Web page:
Check out this smoggy photo of Santa Monica Bay — very grody!

Photo by Steve Hymon.

Photo by Steve Hymon.

Good morning, riders and readers — and, of course, Happy New Years!

We’ll be back to our normal programming on the blog next Monday. As is our usual custom, we took some time off over the holidays and also put aside our daily chores to work on some long term stuff.

I took this photo from Will Rogers State Park in Pacific Palisades last week. The trio of oil tankers sit in Santa Monica Bay with a band of smog obscuring Catalina Island thanks to the Santa Ana winds.

Of course, this is the same crud that usually blows inland, giving the Inland Empire a big snootful of nasty. I’m posting the photo as a reminder that although our region has enjoyed some very clear days in recent times, smog is hardly an issue of the past.

While ground-level ozone — a primary smog-causing agent that results from burning fossil fuels and other chemical reactions  — has been on the decline, the amount found in our air is still way, way, way above federal standards as the chart below neatly shows.

What to do about it? There’s a lot that needs to be done on many fronts, but I hope among the solutions is getting some people out of cars and onto transit, bikes and sidewalks at least some of the time. And I think expanding our transit system also makes sense so that transit is a viable option to those who feel like driving is the only choice.

As for the above photo, feel free to put on your marketing hat and come up with a pro-transit slogan.

Chart: South Coast Air Quality Management District.

Chart: South Coast Air Quality Management District.

RELATED POSTS:

New UCLA study finds that Orange Line and Gold Line produce less smog and fewer greenhouse gases in both near- and far-term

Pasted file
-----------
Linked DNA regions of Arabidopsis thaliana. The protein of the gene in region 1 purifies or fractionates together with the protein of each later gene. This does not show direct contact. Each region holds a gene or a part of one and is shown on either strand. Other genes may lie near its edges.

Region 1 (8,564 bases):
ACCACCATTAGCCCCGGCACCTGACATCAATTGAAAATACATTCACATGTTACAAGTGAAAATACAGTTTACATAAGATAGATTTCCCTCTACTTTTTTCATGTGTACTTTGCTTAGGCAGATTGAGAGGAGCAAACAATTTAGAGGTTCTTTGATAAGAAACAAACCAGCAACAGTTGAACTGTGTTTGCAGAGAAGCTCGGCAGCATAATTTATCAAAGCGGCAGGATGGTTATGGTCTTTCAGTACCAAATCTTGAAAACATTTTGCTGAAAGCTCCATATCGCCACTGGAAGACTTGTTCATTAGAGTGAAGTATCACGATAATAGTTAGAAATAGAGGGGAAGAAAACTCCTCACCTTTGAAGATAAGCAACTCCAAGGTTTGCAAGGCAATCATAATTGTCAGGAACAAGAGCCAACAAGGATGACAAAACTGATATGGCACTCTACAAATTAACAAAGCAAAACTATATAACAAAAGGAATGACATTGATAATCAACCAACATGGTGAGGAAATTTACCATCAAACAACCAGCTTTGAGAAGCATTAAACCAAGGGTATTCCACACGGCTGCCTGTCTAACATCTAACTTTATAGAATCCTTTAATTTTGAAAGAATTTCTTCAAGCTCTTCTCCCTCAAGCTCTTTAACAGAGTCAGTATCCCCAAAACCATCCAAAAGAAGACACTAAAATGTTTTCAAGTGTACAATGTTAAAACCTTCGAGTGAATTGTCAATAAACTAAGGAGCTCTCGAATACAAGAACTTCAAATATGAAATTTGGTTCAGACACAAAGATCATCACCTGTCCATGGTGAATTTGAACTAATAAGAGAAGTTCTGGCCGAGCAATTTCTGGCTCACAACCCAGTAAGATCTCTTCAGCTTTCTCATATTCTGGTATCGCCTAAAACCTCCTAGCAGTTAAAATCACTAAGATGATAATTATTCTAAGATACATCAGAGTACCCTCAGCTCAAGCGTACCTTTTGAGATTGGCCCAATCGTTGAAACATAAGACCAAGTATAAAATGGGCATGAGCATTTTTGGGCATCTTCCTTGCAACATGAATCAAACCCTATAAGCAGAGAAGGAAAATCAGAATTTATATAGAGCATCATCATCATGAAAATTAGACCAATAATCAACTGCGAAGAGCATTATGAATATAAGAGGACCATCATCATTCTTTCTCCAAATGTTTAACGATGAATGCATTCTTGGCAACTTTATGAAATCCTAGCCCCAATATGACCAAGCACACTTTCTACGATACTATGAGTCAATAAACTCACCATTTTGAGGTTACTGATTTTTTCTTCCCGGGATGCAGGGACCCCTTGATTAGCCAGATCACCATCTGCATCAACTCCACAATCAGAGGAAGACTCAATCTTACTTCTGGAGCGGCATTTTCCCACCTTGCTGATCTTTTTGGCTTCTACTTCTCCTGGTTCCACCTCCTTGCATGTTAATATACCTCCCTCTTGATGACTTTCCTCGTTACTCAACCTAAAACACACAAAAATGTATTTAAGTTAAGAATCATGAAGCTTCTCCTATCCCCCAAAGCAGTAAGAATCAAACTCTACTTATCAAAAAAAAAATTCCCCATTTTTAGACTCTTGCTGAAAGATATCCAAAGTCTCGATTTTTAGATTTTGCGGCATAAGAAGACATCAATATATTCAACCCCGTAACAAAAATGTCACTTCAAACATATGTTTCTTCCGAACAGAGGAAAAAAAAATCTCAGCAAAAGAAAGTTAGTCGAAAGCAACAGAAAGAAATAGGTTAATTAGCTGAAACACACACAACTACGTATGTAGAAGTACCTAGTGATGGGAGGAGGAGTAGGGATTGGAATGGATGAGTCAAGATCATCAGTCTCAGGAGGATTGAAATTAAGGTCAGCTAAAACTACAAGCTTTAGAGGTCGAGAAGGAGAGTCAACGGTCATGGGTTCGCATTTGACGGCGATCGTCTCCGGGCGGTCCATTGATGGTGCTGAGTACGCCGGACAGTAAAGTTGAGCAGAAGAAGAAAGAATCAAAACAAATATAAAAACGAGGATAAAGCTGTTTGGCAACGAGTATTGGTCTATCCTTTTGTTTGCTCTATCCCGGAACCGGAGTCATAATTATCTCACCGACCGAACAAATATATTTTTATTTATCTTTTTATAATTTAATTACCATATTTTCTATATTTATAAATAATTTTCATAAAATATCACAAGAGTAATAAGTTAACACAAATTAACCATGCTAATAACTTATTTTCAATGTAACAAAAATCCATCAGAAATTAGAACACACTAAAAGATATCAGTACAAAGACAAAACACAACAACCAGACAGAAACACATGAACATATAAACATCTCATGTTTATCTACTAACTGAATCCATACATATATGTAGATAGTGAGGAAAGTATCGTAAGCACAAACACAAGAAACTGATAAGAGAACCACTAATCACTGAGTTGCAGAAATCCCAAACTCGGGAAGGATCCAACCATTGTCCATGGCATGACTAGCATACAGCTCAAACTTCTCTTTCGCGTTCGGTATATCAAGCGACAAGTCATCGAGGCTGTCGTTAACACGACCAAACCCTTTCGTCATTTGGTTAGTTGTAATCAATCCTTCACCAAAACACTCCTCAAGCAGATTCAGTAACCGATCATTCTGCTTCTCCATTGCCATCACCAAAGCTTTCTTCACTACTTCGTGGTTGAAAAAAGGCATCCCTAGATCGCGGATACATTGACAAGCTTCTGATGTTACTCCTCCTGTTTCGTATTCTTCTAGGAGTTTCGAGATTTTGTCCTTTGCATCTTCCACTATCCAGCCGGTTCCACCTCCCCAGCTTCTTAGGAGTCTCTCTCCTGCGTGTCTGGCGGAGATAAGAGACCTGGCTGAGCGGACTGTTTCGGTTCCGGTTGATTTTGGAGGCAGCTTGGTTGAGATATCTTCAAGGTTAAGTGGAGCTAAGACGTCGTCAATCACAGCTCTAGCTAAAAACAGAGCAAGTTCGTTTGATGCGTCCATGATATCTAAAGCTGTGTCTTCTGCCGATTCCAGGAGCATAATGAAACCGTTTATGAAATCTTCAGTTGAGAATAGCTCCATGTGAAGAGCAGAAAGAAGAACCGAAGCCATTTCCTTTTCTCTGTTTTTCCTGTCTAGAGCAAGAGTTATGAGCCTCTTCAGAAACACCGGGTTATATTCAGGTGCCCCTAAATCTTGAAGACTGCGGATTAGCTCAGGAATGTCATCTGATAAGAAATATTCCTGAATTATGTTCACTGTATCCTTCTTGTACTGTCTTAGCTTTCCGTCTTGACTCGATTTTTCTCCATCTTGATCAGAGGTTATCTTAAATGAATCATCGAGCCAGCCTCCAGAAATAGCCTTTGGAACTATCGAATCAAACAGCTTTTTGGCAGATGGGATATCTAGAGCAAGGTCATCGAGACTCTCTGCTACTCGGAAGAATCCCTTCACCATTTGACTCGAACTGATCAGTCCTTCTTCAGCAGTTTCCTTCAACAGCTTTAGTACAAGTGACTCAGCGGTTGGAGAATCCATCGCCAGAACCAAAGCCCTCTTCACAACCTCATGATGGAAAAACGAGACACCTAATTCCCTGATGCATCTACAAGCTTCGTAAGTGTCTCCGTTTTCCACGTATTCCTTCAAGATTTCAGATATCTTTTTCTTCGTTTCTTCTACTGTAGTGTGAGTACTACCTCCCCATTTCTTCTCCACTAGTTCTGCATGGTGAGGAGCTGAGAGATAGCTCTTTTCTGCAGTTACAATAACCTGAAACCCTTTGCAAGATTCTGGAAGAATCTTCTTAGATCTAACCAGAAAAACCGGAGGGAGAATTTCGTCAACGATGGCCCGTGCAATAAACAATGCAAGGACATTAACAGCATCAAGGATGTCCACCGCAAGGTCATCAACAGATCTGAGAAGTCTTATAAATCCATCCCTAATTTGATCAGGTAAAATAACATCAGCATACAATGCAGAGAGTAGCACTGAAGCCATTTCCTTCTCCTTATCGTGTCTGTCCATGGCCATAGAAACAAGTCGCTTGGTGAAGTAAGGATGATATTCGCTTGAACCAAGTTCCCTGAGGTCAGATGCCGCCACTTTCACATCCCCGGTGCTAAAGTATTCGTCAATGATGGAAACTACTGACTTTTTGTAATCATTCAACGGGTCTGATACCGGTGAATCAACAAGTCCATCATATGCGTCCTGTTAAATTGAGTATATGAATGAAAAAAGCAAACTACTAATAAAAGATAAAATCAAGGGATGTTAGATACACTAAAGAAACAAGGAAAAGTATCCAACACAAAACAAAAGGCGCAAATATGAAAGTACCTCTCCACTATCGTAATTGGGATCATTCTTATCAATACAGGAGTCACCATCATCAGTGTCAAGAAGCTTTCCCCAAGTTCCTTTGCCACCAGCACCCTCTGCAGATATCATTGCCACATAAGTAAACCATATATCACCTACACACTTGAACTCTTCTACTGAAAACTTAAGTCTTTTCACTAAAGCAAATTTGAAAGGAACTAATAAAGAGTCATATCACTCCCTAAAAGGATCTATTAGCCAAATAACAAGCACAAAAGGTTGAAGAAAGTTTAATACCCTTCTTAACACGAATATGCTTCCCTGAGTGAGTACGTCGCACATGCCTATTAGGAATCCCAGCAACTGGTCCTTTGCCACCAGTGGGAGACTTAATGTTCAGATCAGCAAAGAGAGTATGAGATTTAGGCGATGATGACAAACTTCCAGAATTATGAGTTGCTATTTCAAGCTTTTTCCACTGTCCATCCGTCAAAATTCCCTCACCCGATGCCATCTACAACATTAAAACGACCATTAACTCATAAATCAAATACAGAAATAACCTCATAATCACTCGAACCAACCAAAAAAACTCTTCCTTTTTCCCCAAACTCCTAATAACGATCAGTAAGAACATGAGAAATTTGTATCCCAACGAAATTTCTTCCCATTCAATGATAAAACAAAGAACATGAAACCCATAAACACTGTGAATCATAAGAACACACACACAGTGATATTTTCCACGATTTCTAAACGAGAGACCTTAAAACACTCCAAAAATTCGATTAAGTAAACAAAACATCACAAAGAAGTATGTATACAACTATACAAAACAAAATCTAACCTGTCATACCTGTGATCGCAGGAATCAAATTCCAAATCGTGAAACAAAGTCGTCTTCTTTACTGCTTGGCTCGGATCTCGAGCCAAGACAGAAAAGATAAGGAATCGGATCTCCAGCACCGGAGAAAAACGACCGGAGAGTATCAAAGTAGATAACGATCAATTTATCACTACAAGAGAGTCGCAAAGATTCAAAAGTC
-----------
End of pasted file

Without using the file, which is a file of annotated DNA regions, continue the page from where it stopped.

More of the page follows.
How green is transit? Very green, so says the feds in new report

Will high-speed rail reduce greenhouse gases?

Climate change in California; state summarizes the ongoing impacts

Categories: Policy & Funding, Projects

5 replies

  1. Ozone is an invisible gas. Photo-chemical smog is a result of nitrogen oxides. Particulates are also a source of visible smog. The layers visible in the photo are the result of an inversion layer. The same layer that keeps the pollutants in (and allows them to cook) is also the reason why Mt. Wilson has clear stable skies.

  2. Visible “crud in the air” is not necessarily the same as smog. There could just be a lot of particulates, discoloring the air, but still be in the moderate (i.e. meeting federal standards) range. This isn’t China level particulate emissions where you can’t see a quarter mile ahead of you.

    • Hi Calwatch;

      Sorry but I disagree. It was smog. Particulate matter is an ingredient of smog.

      Steve Hymon
      Editor, The Source

  3. You think this is bad, I grew up in L. A. when you could hardly see more than a couple blocks in front of you and breathing was difficult especially for avid bike rider then.